The Bible & Interpretation online magazine has published a new essay adapted from The Bad Jesus: The Ethics of New Testament Ethics and titled “Jesus Was Not Against Imperialism: New Testament Ethics as an Imperialist Project.” Here is the abstract:
The portrayal of Jesus as an anti-imperialist pervades the scholarly literature of New Testament ethics. However, portraying Jesus as an anti-imperialist actually betrays a pro-imperialist Christian agenda on the part of many New Testament ethicists. Usually, the main evidence cited is Jesus’ resistance to the Roman empire. However, anti-imperialism should properly describe an ideology that is against any empire. Jesus’ endorsement of the Kingdom of God, which is envisioned as an empire, should certainly disqualify him from being an anti-imperialist. In addition, many prominent New Testament ethicists are Euro-Americans with no indigenous ancestry, and so are themselves part of an empire occupying Native American lands.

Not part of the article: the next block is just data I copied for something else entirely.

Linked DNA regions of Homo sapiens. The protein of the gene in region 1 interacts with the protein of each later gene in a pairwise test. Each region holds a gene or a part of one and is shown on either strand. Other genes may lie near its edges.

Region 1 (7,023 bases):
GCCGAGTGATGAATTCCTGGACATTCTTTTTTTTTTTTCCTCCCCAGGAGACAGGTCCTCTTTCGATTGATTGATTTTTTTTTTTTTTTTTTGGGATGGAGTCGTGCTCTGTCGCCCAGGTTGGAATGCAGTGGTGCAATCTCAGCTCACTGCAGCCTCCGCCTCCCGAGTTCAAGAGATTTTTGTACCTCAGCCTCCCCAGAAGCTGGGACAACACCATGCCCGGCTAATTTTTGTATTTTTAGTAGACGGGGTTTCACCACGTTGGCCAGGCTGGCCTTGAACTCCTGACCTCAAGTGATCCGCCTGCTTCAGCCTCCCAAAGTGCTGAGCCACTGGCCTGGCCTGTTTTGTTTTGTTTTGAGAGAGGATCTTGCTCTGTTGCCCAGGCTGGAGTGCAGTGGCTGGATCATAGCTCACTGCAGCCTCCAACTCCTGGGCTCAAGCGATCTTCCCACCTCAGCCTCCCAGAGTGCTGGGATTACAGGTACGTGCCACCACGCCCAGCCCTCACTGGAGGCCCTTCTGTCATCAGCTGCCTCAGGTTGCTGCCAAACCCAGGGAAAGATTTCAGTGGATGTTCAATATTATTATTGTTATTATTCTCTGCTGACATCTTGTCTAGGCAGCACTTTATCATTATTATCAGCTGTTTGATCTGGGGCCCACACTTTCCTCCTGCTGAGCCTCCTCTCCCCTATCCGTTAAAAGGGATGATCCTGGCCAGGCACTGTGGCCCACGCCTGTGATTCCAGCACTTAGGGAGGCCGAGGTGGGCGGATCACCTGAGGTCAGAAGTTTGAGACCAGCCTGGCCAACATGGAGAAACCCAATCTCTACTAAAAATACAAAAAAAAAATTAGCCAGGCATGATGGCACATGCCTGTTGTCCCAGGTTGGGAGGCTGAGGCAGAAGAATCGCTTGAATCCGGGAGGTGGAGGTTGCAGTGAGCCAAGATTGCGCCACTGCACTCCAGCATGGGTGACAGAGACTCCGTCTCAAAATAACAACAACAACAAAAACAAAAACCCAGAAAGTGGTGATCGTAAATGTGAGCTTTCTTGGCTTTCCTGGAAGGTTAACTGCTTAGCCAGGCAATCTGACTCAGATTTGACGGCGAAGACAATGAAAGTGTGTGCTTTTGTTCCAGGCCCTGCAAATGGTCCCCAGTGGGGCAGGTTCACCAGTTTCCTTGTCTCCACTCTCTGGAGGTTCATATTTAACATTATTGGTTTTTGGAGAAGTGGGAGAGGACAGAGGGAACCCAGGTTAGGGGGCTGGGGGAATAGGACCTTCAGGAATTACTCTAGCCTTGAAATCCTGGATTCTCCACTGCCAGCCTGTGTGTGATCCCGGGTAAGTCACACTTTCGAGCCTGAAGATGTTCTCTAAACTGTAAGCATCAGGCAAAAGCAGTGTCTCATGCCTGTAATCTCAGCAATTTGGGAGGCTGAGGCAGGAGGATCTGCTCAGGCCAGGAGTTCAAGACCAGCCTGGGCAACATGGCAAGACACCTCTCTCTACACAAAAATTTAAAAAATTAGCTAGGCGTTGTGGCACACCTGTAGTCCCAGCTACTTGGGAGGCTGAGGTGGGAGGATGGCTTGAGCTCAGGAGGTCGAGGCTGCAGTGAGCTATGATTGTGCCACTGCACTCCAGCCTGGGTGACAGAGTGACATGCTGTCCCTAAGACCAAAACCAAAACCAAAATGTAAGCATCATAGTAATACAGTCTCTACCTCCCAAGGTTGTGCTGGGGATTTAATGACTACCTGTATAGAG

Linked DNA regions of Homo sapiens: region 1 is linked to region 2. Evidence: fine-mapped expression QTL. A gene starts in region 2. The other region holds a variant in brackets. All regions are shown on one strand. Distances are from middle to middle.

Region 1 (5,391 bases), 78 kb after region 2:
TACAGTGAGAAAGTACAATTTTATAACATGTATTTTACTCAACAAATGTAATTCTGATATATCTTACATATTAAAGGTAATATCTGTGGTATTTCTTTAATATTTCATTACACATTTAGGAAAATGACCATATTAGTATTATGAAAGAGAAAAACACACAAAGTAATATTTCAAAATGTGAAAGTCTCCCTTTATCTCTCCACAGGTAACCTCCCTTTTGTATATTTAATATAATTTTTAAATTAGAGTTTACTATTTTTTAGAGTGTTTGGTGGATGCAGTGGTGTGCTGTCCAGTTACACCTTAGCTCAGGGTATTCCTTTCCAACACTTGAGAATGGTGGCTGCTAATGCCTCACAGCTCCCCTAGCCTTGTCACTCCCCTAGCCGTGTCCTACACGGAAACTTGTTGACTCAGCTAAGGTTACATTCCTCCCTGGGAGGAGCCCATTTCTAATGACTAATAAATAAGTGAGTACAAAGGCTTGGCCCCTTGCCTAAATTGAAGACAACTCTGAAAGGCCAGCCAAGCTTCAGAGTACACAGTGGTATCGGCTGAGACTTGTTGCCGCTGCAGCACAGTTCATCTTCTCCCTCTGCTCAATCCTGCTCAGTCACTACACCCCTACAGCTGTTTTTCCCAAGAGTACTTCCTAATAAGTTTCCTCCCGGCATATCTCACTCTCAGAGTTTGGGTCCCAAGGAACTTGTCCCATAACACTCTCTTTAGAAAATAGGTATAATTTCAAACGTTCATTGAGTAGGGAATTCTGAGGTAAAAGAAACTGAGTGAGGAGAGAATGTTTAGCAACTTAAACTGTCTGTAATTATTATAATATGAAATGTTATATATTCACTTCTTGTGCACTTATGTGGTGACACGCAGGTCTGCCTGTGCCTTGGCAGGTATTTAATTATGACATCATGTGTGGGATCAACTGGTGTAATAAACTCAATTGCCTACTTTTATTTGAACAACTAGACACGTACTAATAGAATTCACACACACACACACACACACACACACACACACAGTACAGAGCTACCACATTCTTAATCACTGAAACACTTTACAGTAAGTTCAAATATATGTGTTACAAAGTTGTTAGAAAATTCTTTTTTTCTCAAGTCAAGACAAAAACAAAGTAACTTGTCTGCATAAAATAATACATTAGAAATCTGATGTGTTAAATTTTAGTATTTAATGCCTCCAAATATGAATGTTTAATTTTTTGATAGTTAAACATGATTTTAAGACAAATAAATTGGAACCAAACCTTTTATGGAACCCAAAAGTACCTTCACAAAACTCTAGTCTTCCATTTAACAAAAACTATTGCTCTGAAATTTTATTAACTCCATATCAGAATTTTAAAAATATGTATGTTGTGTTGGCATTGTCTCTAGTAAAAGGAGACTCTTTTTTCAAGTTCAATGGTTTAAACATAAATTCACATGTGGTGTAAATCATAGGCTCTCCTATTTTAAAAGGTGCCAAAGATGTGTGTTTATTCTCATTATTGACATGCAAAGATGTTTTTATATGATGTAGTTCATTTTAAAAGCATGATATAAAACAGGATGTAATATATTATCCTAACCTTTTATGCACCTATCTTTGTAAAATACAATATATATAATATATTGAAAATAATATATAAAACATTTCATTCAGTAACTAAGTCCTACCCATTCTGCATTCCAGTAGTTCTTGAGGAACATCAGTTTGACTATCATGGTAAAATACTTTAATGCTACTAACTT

In the near future, I also plan to challenge more thoroughly one of the most important myths in Christian historiography—Constantine the Great (ruled 306-337) was where imperialism began in Christianity. Constantine, therefore, represents a corruption of Jesus’ teachings in this view.
The placement of the start of Christian imperialism in Constantine’s reign has served to deflect attention from the fact that imperialism is inscribed in the New Testament itself. Constantine only put into effect an ideology that was already there from the beginning of Christianity and one that reaches back into what Christians call "The Old Testament."